The Stars and Stripes: Doughboy Journalism in World War I

The Stars and Stripes: Doughboy Journalism in World War I

The Stars and Stripes: Doughboy Journalism in World War I

The Stars and Stripes: Doughboy Journalism in World War I

Synopsis

" The Stars and Stripes: Doughboy Journalism in World War I by Alfred E. Cornebise is about the American army newspaper in Europe that ran 71 weekly issues from February 1918 to June 1919; how it began, was produced, and many of the key people involved. It reappeared in World War II."

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Communication Booknotes Quarterly

Excerpt

"Machines just started to print first number of Stars and Stripes. We all wish it Bon Voyage." With these words, P. A. Goudie, the editor of Lord Northcliffe Continental Daily Mail in Paris, where the army paper was printed, announced to Gen. John J. Pershing, the commander- in-chief of the American Expeditionary Forces in France, that a remarkable journalism venture was safely launched. Beginning publication on 8 February 1918, for seventy-one weeks, on every Friday, this weekly appeared, ceasing operations on 13 June 1919. The paper was established primarily for the purpose of improving morale among the troops. To these ends, it sought to encourage and inspire the fearful; to evoke a grin in the face of the horrors of battle; to stimulate the patriotism that was already present; in general to call forth enthusiasm and obedience in doing the many dirty, often boring, jobs associated with the waging of war. The paper also assisted AEF headquarters in managing the anomaly of a democratic army.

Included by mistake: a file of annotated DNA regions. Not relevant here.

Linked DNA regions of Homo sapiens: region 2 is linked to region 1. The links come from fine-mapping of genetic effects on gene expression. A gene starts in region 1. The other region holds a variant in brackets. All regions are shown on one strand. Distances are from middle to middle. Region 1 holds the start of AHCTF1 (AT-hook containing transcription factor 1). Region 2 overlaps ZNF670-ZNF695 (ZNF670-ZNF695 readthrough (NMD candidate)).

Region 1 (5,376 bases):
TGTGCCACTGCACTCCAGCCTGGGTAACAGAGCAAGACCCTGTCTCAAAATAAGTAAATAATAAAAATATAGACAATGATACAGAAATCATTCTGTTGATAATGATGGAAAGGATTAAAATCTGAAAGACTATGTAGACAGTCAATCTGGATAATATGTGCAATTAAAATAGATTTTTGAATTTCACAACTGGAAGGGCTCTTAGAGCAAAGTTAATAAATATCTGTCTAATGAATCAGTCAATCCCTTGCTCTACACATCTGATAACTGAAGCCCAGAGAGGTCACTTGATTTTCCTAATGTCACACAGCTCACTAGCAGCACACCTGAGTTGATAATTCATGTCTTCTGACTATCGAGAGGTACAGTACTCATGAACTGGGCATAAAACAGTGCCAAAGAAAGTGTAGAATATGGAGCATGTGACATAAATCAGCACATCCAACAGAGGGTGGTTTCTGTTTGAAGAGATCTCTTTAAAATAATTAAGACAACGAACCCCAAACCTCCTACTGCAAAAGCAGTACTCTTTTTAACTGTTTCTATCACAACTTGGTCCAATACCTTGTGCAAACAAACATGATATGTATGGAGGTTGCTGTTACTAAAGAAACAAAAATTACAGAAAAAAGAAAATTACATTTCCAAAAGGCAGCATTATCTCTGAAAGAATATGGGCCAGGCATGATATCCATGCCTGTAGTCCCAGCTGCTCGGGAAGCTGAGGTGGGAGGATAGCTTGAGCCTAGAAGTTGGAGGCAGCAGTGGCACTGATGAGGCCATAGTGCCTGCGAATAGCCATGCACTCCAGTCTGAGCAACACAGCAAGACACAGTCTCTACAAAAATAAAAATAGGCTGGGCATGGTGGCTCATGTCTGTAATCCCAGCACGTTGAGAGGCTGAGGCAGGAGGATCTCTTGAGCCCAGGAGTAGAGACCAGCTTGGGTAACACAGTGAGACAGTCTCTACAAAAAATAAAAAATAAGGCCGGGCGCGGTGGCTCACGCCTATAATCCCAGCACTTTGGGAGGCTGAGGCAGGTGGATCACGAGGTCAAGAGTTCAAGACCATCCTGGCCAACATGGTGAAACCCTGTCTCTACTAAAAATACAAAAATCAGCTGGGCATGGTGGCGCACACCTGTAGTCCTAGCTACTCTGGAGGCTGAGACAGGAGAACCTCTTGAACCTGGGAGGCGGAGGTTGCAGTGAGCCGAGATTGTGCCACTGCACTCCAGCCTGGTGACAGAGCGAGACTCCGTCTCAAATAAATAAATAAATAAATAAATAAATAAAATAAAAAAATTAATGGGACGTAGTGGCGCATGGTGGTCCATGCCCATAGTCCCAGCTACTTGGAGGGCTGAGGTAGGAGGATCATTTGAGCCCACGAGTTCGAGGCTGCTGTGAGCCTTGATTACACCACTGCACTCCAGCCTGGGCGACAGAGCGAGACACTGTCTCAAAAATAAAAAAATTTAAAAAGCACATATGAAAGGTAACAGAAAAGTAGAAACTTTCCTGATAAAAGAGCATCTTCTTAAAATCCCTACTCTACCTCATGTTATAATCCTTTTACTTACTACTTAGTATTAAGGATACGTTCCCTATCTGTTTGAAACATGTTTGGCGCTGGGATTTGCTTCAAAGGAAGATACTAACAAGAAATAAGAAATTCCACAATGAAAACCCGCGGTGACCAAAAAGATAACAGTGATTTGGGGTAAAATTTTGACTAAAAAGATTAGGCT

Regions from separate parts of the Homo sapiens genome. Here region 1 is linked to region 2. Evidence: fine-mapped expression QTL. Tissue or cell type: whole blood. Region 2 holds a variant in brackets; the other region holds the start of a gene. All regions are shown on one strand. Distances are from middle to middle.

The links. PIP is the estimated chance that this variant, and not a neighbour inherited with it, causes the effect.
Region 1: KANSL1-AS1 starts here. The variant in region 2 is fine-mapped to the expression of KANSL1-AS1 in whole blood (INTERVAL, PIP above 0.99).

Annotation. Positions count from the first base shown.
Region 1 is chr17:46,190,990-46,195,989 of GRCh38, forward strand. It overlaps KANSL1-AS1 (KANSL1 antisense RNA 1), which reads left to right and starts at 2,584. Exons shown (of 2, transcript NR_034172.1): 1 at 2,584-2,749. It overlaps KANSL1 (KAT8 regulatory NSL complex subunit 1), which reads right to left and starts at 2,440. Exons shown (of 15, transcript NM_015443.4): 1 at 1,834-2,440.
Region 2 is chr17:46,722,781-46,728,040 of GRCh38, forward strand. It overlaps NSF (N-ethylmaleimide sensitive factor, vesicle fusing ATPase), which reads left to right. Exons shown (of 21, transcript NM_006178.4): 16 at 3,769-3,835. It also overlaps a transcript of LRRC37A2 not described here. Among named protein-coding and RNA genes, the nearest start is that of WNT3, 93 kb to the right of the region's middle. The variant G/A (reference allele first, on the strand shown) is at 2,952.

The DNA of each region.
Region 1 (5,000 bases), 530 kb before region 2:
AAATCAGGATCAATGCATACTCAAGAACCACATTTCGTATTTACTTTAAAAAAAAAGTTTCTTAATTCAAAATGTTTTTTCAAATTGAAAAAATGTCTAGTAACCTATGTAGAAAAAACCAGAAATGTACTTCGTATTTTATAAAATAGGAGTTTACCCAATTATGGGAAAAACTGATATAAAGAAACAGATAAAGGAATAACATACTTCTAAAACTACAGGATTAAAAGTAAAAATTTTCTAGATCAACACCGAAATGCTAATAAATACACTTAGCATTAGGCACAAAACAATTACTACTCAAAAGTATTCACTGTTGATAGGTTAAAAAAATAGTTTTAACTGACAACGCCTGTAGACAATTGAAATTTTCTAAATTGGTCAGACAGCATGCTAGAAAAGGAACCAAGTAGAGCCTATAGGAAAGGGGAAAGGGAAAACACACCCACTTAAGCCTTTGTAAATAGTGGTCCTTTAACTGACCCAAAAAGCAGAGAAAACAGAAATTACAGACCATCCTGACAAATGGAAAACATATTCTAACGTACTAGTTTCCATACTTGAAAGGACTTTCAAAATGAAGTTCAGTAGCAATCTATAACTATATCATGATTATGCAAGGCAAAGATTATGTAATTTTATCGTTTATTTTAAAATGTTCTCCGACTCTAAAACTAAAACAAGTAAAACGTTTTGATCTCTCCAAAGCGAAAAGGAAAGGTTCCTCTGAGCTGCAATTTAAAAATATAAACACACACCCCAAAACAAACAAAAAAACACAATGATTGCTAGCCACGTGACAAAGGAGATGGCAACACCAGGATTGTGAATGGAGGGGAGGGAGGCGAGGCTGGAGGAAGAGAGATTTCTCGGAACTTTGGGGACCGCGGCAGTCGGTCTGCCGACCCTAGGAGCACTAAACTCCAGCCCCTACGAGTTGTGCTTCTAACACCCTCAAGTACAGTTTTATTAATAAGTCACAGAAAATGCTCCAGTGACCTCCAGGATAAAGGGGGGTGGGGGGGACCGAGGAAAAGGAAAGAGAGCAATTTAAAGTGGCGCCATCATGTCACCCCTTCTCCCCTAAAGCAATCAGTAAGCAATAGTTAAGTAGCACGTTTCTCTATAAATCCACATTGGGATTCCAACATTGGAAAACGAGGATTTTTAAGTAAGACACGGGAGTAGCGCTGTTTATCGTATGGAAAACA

The sheet was published in Paris by a remarkable collection of newspapermen, most of whom had experience on American newspapers prior to their entering the army. Essentially civilians in uniform, the men clung to their civilian newspapermen ways, naturally having, on occasion, to take into account military constraints. Men who would be well-known in the future were present, such as Harold Ross, Alexander Woollcott, Grantland Rice, and Franklin Pierce Adams, to mention but a few. Among other things. this work undertakes a study of these people. and the manner in which they produced and managed the paper.

The Stars and Stripes proceeded to set a high journalistic standard for military periodicals--indeed, perhaps for journalism generally--and it comes down to us filled with information revealing much of how the AEF lived; something of what it thought; how it played and fought; certain of its attitudes regarding, for example, the changing status of blacks; how it worshipped and felt about its dead; how it considered its . . .

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